Governor Christie said this week that NJ should “promote innovative and effective teaching by valuing student achievement over seniority” and “demand accountability and results for New Jersey’s children with data-supported (teacher) evaluations.”
The problem is that we don’t have this data! It’s the same data we couldn’t produce for the Race to the Top application, except… we would need even more detail! NJ couldn’t come up with the data then, and nothing has changed to make the data suddenly available now. There is no way to fairly implement any achievement and data supported evaluations without accurate information on every child.
NJ has known about our chronic lack of good data for a long time. Back in 2002, I served on the Governor’s Taskforce for Measuring Student Achievement. The Taskforce worked with the Department of Education to research best practices and develop recommendations for a student level database for New Jersey. The concept is to assign a unique identifying number to every student in NJ. Through this unique identifier, all information we need about each child (needs, achievement, demographic, ethnicity etc.) would be kept in one electronic data warehouse, and accessed as needed for policy making, analysis, district evaluation, grant writing and…teacher evaluation. The recommendations stalled in bureaucracy and then a scaled back version was piloted in a limited number of school districts.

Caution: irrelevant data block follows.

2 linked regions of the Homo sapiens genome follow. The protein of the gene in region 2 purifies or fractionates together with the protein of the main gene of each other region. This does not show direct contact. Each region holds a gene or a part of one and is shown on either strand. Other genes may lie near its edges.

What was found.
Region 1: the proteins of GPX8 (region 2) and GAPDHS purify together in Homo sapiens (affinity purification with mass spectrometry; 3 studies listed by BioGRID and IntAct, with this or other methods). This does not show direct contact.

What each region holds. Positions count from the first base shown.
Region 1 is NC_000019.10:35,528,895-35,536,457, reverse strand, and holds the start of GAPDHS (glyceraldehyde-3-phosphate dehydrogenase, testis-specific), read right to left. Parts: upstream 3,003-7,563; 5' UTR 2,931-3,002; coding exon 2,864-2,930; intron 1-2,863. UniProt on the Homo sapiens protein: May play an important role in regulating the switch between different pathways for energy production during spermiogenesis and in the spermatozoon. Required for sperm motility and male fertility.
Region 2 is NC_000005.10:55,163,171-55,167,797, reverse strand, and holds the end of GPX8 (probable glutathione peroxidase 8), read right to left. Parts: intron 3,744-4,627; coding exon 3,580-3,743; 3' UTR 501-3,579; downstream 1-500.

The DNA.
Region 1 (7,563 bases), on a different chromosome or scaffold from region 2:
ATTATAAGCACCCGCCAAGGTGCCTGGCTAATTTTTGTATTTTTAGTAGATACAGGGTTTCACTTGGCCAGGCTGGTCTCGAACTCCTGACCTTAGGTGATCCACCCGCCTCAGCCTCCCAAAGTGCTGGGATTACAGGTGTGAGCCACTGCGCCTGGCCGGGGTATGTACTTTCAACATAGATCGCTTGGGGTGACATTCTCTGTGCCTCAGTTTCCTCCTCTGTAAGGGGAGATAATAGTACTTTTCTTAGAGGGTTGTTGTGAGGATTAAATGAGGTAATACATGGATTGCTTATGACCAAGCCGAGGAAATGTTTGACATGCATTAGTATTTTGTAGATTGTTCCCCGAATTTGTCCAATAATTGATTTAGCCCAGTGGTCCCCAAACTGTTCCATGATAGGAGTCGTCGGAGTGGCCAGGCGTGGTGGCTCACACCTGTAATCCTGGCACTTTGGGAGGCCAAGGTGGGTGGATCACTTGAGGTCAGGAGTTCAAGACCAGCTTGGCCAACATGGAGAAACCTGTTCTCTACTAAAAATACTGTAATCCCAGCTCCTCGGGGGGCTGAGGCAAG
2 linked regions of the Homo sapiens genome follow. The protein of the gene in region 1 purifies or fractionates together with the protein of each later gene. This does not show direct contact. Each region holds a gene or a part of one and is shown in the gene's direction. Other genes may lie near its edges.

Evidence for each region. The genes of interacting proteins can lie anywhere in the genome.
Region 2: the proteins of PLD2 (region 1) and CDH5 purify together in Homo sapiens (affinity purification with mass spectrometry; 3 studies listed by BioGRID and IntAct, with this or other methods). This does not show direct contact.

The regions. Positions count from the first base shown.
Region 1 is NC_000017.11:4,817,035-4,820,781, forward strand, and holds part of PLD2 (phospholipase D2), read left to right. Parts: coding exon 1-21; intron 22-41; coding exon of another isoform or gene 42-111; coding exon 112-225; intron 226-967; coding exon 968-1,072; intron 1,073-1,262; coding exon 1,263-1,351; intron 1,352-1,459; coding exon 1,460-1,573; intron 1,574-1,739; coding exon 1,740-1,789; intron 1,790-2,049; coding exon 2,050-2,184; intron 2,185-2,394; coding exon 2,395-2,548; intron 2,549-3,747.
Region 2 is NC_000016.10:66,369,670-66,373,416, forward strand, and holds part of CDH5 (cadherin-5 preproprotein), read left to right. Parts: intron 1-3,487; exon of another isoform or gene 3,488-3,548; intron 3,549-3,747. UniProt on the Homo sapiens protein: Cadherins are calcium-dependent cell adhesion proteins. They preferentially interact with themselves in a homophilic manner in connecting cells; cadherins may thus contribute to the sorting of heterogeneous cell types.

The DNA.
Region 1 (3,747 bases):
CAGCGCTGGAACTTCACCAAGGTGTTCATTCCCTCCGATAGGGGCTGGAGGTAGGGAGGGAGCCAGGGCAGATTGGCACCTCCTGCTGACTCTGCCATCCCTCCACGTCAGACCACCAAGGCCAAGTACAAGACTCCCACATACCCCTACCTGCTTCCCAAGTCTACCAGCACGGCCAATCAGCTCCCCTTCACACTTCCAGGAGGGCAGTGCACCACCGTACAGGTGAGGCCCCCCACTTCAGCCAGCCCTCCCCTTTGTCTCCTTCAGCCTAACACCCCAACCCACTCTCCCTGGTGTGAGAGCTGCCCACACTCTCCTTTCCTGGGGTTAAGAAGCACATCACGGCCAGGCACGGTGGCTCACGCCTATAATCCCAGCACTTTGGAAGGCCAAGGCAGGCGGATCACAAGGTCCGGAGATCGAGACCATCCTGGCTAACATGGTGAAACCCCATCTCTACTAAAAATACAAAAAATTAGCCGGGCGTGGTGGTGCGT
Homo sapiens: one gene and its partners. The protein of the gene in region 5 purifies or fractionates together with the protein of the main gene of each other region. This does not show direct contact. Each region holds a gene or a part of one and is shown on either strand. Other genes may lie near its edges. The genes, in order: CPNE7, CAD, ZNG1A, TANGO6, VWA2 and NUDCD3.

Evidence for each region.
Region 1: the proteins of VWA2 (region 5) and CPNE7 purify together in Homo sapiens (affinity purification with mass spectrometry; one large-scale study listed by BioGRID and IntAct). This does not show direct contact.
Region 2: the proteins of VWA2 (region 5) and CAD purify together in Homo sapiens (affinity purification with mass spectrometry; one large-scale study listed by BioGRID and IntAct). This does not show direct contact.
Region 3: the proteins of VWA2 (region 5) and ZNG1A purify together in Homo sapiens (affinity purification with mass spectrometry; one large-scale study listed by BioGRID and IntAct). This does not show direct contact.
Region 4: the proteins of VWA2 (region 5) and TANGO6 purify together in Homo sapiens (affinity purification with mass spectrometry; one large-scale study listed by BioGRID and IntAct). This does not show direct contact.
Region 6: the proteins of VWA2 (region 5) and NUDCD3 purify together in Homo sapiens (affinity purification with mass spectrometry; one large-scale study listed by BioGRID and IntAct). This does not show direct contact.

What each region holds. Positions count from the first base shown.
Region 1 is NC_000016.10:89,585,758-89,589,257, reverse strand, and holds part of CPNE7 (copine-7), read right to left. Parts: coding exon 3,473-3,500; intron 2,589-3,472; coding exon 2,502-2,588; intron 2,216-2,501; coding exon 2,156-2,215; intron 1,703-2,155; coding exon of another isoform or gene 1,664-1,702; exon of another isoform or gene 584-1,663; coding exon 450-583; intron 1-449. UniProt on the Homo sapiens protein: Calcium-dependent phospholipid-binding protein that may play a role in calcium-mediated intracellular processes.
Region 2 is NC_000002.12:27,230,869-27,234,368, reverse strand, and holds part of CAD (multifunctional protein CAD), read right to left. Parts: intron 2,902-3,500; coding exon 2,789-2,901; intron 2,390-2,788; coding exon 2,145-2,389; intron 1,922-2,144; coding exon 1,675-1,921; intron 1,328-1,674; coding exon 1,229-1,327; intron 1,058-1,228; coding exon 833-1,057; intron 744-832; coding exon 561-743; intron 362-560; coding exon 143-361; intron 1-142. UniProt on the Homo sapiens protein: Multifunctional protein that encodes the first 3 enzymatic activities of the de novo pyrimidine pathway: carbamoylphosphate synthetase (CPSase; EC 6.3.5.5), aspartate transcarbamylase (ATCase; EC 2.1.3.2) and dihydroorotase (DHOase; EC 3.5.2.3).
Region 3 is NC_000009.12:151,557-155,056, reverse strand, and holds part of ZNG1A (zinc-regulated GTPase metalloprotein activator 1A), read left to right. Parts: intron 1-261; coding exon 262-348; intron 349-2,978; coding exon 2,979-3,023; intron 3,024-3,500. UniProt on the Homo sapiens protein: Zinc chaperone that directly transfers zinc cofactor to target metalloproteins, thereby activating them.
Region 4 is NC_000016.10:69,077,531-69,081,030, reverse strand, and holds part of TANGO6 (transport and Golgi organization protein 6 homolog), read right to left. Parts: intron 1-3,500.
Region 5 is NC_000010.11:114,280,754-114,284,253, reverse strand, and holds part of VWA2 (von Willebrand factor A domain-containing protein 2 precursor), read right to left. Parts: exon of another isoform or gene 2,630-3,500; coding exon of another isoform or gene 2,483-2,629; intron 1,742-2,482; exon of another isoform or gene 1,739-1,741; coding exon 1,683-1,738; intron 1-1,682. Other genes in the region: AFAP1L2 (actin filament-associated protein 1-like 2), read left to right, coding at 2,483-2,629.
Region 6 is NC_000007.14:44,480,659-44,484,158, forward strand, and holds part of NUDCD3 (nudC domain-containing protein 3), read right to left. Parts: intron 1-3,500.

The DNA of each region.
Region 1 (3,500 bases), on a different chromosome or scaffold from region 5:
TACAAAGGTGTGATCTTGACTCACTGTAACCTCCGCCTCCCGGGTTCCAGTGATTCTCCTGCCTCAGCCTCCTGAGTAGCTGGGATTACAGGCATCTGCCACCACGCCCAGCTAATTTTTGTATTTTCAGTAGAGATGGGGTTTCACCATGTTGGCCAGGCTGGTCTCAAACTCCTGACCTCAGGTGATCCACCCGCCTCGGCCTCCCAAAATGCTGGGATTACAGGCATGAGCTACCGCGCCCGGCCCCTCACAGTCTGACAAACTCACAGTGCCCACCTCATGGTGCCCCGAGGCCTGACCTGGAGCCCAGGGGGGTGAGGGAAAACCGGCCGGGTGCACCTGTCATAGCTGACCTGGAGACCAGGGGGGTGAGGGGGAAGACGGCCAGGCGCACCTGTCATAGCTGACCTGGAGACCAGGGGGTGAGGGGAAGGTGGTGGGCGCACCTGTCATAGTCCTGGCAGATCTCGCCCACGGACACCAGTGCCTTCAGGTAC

Eight years later, data is still reported in aggregate, averages and totals and is scattered among several division and departments, placing excess demands on district and department personnel who need to use the data.
If accurate data is not available in a timely manner, all the restructuring in the world won’t help us address the issues, because we can’t accurately define the issues. A system that uses poor, incomplete, inadequate data for evaluation is not acceptable. Let’s acknowledge that we have a problem and fix it once and for all. NJ needs to implement a full scale student level database that accurately tracks each child’s progress from kindergarten through college. Will the database be in Governor Christie’s budget for next year? Until it is, the rest is just talk.